- HUD-VASH Program: The HUD-VASH program is a partnership between the U.S. Department of Housing and Urban Development (HUD) and the VA. It offers rental assistance through Housing Choice Vouchers and pairs it with VA case management and supportive services to help homeless veterans and their families secure and maintain permanent housing.
- Supportive Services for Veteran Families (SSVF): SSVF is a program designed to help veterans and their families who are at risk of becoming homeless or are already experiencing homelessness. It offers assistance with housing, employment, health care, and other services to support needy families.
- Homeless Providers Grant and Per Diem (GPD) Program: The GPD Program funds community agencies that offer transitional housing and supportive services to homeless veterans. These services help veterans work towards permanent housing and self-sufficiency.
- Domiciliary Care for Homeless Veterans Program (DCHV): DCHV provides short-term residential care to homeless veterans, offering medical treatment, mental health care, and vocational assistance in a supportive environment.
Nonprofit Organizations Assisting Homeless Veterans
A number of nonprofit organizations also work to support homeless veterans, including:
- U.S. Veterans Initiative is a comprehensive service provider that addresses the unique needs of veterans.
- National Coalition for Homeless Veterans works to end homelessness among veterans by shaping public policy, promoting collaboration, and building the capacity of service providers.
- Veterans Inc. is an organization that provides supportive services to veterans and their families across New England and in Montana and North Dakota.
- Disabled American Veterans (DAV) is a respected veterans service organization that assists veterans with disabilities in filing for benefits, getting medical care, and finding employment.
- Wounded Warrior Project provides support to veterans wounded in the line of duty, offering physical and mental health care, job training, and educational assistance.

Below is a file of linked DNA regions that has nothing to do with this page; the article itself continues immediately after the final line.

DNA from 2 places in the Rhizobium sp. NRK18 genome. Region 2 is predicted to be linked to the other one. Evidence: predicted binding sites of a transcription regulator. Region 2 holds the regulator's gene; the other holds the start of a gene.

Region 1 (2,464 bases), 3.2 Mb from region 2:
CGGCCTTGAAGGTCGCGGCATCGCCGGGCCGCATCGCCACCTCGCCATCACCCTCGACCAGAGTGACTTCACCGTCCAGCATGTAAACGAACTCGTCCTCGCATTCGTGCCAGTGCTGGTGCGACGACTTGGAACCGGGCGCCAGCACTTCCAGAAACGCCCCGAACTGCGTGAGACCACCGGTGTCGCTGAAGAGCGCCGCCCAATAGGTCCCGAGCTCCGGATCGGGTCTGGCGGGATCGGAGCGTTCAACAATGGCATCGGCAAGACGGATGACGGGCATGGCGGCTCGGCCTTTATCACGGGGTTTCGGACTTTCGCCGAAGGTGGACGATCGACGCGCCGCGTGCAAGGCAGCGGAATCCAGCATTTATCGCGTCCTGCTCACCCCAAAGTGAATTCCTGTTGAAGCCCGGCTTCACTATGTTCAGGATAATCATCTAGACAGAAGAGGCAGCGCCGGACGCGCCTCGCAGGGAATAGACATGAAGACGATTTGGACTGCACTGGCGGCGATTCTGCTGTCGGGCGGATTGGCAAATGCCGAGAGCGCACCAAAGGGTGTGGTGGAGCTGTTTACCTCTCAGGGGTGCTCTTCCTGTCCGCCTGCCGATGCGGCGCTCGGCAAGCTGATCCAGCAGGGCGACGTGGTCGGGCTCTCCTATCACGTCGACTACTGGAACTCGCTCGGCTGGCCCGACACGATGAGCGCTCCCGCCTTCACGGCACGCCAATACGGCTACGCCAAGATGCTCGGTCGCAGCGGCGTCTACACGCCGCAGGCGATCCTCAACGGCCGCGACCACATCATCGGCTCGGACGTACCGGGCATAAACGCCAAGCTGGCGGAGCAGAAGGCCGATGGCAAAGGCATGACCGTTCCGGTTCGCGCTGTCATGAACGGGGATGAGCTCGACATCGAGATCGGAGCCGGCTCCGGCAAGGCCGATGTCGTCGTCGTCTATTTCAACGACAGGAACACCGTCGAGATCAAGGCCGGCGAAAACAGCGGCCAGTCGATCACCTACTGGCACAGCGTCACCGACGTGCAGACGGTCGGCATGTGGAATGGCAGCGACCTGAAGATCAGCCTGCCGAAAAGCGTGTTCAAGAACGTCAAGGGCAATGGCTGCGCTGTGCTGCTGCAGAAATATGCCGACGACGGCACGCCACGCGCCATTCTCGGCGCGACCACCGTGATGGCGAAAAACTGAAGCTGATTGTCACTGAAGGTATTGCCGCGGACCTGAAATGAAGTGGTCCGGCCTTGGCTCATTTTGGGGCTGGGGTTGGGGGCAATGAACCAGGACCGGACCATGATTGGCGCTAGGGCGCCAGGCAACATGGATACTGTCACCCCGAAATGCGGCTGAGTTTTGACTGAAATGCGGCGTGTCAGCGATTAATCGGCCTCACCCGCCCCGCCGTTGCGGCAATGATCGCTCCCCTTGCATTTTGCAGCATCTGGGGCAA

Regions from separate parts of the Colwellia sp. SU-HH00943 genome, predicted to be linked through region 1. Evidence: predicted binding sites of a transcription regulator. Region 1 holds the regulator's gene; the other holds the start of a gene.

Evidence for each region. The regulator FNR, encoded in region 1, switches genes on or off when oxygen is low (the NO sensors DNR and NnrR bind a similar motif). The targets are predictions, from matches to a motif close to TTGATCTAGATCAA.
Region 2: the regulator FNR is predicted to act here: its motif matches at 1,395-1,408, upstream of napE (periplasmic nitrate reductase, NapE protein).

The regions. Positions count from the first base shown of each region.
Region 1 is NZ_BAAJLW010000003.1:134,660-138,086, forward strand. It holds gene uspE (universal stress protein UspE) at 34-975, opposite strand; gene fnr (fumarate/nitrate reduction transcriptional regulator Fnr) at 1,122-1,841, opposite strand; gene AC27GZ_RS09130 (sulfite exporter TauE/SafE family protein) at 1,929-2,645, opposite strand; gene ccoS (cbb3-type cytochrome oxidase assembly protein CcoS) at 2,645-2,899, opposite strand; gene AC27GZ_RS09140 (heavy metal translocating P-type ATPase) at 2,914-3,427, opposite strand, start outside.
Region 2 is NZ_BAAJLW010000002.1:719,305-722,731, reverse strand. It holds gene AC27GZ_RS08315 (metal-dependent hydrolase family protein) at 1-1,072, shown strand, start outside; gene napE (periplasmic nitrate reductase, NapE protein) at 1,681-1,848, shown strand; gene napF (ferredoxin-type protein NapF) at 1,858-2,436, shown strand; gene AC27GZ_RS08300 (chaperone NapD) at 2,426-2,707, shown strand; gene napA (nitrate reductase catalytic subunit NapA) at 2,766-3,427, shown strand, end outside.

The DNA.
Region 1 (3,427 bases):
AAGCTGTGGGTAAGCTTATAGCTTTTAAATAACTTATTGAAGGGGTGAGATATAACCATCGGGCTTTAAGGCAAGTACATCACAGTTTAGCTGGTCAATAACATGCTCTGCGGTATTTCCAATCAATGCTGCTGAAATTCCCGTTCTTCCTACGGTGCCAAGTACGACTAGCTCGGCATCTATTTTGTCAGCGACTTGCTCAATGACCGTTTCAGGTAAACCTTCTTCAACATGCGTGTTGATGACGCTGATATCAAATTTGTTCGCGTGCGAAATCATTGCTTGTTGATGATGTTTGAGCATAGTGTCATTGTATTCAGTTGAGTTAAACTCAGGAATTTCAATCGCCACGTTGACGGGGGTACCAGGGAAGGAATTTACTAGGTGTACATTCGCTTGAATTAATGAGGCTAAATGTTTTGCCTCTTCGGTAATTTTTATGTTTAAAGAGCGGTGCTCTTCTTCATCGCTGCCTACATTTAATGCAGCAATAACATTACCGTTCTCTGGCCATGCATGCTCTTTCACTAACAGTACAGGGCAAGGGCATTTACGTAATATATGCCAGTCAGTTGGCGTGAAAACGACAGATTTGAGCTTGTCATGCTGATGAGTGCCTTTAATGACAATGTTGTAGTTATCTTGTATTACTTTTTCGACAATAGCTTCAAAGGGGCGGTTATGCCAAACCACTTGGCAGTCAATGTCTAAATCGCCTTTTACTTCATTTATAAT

How Many Shelter Beds Are There for Homeless Veterans?
According to Housing Inventory Count data, around 18,000 shelter beds are available for veterans across the United States, with most in transitional housing units.
Where Can Veterans Find Civilian Job Training?
- Department of Labor (DOL) provides training programs for veterans, including the Veterans Employment and Training Service (VETS), which can help vets find training programs that match their skills and interests and provide financial assistance.
- Veterans Affairs (VA) offers a variety of training programs, including apprenticeships, on-the-job training, and college tuition assistance.
- Hire Heros USA is a platform that allows transitioning veterans to create and post their resumes, translate military to civilian skills, explore career tools, and search for jobs with military-friendly companies.
- Boots to Business Reboot is a program by the U.S. Small Business Administration that provides entrepreneurial education and training, giving an overview of business ownership fundamentals. It’s offered through the U.S. Department of Defense Transition Assistance Program (TAP).
- The Dog Tag Fellowship Program is a five-month program that enables veterans to earn a business certificate and practice running a successful bakery in their communities.
Additional Assistance Organizations for Veterans
For veterans who might not be homeless but could be heading towards that path due to factors such as mental health and substance abuse issues, several organizations offer assistance.